Scientists and researchers believe we may be close to discovering life on other planets. The SETI Institute, the acronym for Search for Extraterrestrial Intelligence, is an American nonprofit research organization and remains the only U.S. organization fully dedicated to searching for life in the universe.


Established on November 20, 1984, the Institute began its research as one small project, NASA’s SETI program, with founder Tom Pierson and astronomer Jill Tartier. Since then, more research areas have been added to the organization’s impressive portfolio but interconnected in their understanding and search for life beyond Earth. Today over 100 scientists and specialists work to make their mission a reality. 


SETI’s Centers


SETI has three main centers that conduct research, outreach and education. 


The Carl Sagan Center for Research (CSC) is home to more than 100 scientists who have the expertise within various scientific areas concerning the development of life and where we might find it in the universe. While the research, funded by grants, is interconnected in its mission, they are broadly differentiated into three divisions including: From Big Bang to the Formation of the Stars, From Planets to Habitability, From Life to Complexity.


To help assist in the Center’s research, scientists use advanced technologies. The Allen Telescope Array (ATA), the first radio telescope designed from scratch to be used for SETI searches, allows researchers to use telescopes every day of the week. Before its development, all radio efforts by SETI were dependent on antennas’ intermittent use. Another unique asset, LaserSETI is designed to detect faint but rapid-fast pulsing laser signals that originate from deep space. They feature research, programs and expeditions to help support a community of space researchers and innovators on their site.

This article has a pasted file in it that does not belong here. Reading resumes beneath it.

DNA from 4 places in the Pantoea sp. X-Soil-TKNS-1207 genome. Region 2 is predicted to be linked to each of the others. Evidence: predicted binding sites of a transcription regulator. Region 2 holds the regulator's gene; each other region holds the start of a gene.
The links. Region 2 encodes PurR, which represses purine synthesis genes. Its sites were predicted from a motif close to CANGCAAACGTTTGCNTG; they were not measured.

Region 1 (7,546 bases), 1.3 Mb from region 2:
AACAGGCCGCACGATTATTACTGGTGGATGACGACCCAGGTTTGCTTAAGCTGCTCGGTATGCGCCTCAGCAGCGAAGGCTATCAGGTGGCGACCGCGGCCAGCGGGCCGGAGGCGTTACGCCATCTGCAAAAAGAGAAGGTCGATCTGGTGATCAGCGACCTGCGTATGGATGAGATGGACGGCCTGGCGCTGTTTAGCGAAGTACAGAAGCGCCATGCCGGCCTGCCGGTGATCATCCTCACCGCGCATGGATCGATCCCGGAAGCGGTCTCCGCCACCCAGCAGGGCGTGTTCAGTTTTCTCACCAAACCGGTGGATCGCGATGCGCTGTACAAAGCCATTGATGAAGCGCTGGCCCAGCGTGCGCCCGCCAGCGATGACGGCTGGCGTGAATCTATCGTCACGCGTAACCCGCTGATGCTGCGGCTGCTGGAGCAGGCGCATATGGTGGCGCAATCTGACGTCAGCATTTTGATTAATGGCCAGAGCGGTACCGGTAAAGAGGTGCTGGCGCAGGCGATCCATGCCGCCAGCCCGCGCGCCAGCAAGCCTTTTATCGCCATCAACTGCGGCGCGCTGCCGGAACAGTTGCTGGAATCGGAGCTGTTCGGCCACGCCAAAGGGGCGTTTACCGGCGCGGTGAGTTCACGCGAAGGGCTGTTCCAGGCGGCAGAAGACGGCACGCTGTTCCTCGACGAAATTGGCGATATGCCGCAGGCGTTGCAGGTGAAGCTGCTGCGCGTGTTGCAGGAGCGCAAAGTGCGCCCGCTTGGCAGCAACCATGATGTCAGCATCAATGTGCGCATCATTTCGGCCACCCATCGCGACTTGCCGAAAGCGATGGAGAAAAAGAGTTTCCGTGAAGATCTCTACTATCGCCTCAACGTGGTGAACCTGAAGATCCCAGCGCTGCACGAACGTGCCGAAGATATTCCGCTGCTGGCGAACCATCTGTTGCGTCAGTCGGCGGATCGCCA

The Center for Education is proactive in teaching students about the universe and the possibility of life amongst the stars. They also promote NASA and NSF-funded programs specific to STEM education that inspire children, young adults and teachers to focus on space sciences and astrobiology. Their full-rounded curriculum includes a set of resources for elementary and middle school teachers designed to excite children interested in learning about the possibility of life in the cosmos. They also have created a standards-based curriculum for a one-year integrated high school science program centered on evolution. Their Girls Go to Mars is a hands-on program aimed at engaging more middle school girls in STEM. The Center also supports the NASA Community College Network, the Airborne Astronomy Ambassadors and the NASA Science for Girl Scouts program, all of which aim to educate, foster and engage the development of STEM in students and participants.


The Center for Outreach is dedicated to sharing its research and discoveries with the public, an important mission of the organization since its inception. The nonprofit has a multitude of outreach activities and programs that include talks, publications and a weekly science show. SETI Talks, for instance, includes a monthly lecture series that explores research conducted by prominent scientists both at SETI and other space-research institutions. For those who want to keep on top of the latest research, SETI Live hosts discussions about current research and education projects as well as science news. Big Picture Science also keeps followers informed with a weekly, one-hour radio show hosted by a senior astronomer and SETI Institute Fellow and a science journalist. These are just a few among their news and outreach offerings.


Learn more in-depth information about the SETI Institute and its research on their website!